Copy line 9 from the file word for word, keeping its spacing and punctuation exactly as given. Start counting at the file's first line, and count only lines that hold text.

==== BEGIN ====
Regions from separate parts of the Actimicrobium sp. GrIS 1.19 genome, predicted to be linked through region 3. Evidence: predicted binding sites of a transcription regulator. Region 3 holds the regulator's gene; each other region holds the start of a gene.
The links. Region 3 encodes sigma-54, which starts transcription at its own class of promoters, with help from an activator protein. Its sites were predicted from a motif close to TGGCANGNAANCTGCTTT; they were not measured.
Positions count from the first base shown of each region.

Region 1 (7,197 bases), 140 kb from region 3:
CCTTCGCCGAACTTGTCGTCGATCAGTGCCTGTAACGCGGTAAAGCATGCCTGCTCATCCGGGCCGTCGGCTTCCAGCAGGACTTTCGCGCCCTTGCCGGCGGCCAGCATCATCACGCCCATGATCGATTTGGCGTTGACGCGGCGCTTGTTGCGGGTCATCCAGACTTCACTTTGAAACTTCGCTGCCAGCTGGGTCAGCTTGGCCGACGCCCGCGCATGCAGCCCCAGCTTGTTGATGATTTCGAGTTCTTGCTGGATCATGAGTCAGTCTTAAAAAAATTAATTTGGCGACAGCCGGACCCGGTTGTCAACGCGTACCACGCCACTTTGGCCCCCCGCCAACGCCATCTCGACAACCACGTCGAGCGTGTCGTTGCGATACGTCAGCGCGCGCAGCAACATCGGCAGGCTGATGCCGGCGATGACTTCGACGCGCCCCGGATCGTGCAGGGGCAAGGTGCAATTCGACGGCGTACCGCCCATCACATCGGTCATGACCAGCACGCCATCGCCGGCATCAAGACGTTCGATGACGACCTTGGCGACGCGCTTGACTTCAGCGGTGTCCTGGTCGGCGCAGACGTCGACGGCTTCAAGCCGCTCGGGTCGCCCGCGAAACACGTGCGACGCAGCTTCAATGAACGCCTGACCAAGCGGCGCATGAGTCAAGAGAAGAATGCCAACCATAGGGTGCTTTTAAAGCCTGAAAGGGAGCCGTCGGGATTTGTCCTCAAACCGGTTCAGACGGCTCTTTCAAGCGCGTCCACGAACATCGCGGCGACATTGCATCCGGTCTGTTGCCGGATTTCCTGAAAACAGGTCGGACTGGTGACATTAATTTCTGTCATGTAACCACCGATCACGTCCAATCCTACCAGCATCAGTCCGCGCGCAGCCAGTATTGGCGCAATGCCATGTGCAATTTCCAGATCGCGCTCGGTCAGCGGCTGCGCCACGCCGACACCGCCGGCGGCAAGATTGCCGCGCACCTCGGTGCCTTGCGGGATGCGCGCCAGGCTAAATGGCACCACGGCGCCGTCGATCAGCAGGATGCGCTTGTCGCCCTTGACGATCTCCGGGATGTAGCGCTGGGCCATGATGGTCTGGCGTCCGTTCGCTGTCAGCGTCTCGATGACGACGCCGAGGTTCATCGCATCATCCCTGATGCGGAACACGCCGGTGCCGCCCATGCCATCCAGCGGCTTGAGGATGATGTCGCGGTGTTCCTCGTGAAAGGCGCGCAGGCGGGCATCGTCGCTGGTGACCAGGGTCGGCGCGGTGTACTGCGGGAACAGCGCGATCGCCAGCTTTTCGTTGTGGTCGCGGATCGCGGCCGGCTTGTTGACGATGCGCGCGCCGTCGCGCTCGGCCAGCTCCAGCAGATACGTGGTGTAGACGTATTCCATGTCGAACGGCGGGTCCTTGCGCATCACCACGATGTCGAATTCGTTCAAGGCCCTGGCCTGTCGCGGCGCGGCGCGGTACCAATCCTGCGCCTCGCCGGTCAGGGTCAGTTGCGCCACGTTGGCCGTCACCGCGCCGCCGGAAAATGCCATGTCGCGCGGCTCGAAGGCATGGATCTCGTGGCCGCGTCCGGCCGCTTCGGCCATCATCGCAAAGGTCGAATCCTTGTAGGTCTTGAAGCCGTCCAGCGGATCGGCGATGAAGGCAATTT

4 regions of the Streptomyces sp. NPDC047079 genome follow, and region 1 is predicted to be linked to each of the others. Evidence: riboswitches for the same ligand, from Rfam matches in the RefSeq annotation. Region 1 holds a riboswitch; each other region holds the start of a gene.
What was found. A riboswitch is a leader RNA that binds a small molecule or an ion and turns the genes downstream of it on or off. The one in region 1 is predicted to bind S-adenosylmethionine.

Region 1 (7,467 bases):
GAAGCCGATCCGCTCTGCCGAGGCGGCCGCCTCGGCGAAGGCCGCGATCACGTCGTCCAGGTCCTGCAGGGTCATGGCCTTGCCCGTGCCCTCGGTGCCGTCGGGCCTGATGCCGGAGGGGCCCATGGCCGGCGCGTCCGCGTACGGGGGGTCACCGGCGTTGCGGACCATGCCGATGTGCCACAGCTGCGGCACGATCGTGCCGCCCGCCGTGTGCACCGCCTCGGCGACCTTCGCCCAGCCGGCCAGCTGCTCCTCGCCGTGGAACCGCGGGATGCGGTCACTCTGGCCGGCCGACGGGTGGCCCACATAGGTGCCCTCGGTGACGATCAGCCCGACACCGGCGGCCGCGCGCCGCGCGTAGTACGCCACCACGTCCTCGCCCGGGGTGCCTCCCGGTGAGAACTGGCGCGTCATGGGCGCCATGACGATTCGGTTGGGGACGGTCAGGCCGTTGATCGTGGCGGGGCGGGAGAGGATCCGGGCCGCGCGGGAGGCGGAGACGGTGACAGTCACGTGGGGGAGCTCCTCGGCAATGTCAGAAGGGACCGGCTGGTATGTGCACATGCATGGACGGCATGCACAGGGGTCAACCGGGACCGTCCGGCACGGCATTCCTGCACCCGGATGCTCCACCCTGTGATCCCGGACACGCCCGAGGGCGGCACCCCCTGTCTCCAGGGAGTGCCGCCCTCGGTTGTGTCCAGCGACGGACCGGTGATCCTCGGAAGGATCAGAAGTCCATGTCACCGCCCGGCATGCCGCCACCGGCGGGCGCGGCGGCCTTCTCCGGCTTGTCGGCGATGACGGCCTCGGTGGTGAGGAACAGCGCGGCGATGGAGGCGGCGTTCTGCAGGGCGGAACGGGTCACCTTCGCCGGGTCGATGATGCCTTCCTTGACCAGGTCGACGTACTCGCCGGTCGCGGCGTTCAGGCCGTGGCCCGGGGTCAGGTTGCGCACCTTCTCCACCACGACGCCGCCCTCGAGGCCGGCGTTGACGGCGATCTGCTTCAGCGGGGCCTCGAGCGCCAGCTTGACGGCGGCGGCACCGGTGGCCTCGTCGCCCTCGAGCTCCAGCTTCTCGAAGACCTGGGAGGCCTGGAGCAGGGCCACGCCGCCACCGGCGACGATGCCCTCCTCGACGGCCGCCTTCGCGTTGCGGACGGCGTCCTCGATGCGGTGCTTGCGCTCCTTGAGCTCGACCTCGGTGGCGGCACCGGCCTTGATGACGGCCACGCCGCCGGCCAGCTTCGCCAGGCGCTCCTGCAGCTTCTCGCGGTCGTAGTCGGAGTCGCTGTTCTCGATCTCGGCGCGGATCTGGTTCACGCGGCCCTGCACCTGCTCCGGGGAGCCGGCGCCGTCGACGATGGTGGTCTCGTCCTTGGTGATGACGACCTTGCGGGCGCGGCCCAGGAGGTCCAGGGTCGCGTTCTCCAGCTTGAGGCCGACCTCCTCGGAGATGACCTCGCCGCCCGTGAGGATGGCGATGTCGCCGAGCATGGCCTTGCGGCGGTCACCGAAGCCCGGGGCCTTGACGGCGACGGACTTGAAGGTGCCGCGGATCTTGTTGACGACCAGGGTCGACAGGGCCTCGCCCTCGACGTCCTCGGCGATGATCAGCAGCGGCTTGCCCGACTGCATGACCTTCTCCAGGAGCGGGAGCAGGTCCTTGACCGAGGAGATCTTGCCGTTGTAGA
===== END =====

GAAGCCGATCCGCTCTGCCGAGGCGGCCGCCTCGGCGAAGGCCGCGATCACGTCGTCCAGGTCCTGCAGGGTCATGGCCTTGCCCGTGCCCTCGGTGCCGTCGGGCCTGATGCCGGAGGGGCCCATGGCCGGCGCGTCCGCGTACGGGGGGTCACCGGCGTTGCGGACCATGCCGATGTGCCACAGCTGCGGCACGATCGTGCCGCCCGCCGTGTGCACCGCCTCGGCGACCTTCGCCCAGCCGGCCAGCTGCTCCTCGCCGTGGAACCGCGGGATGCGGTCACTCTGGCCGGCCGACGGGTGGCCCACATAGGTGCCCTCGGTGACGATCAGCCCGACACCGGCGGCCGCGCGCCGCGCGTAGTACGCCACCACGTCCTCGCCCGGGGTGCCTCCCGGTGAGAACTGGCGCGTCATGGGCGCCATGACGATTCGGTTGGGGACGGTCAGGCCGTTGATCGTGGCGGGGCGGGAGAGGATCCGGGCCGCGCGGGAGGCGGAGACGGTGACAGTCACGTGGGGGAGCTCCTCGGCAATGTCAGAAGGGACCGGCTGGTATGTGCACATGCATGGACGGCATGCACAGGGGTCAACCGGGACCGTCCGGCACGGCATTCCTGCACCCGGATGCTCCACCCTGTGATCCCGGACACGCCCGAGGGCGGCACCCCCTGTCTCCAGGGAGTGCCGCCCTCGGTTGTGTCCAGCGACGGACCGGTGATCCTCGGAAGGATCAGAAGTCCATGTCACCGCCCGGCATGCCGCCACCGGCGGGCGCGGCGGCCTTCTCCGGCTTGTCGGCGATGACGGCCTCGGTGGTGAGGAACAGCGCGGCGATGGAGGCGGCGTTCTGCAGGGCGGAACGGGTCACCTTCGCCGGGTCGATGATGCCTTCCTTGACCAGGTCGACGTACTCGCCGGTCGCGGCGTTCAGGCCGTGGCCCGGGGTCAGGTTGCGCACCTTCTCCACCACGACGCCGCCCTCGAGGCCGGCGTTGACGGCGATCTGCTTCAGCGGGGCCTCGAGCGCCAGCTTGACGGCGGCGGCACCGGTGGCCTCGTCGCCCTCGAGCTCCAGCTTCTCGAAGACCTGGGAGGCCTGGAGCAGGGCCACGCCGCCACCGGCGACGATGCCCTCCTCGACGGCCGCCTTCGCGTTGCGGACGGCGTCCTCGATGCGGTGCTTGCGCTCCTTGAGCTCGACCTCGGTGGCGGCACCGGCCTTGATGACGGCCACGCCGCCGGCCAGCTTCGCCAGGCGCTCCTGCAGCTTCTCGCGGTCGTAGTCGGAGTCGCTGTTCTCGATCTCGGCGCGGATCTGGTTCACGCGGCCCTGCACCTGCTCCGGGGAGCCGGCGCCGTCGACGATGGTGGTCTCGTCCTTGGTGATGACGACCTTGCGGGCGCGGCCCAGGAGGTCCAGGGTCGCGTTCTCCAGCTTGAGGCCGACCTCCTCGGAGATGACCTCGCCGCCCGTGAGGATGGCGATGTCGCCGAGCATGGCCTTGCGGCGGTCACCGAAGCCCGGGGCCTTGACGGCGACGGACTTGAAGGTGCCGCGGATCTTGTTGACGACCAGGGTCGACAGGGCCTCGCCCTCGACGTCCTCGGCGATGATCAGCAGCGGCTTGCCCGACTGCATGACCTTCTCCAGGAGCGGGAGCAGGTCCTTGACCGAGGAGATCTTGCCGTTGTAGA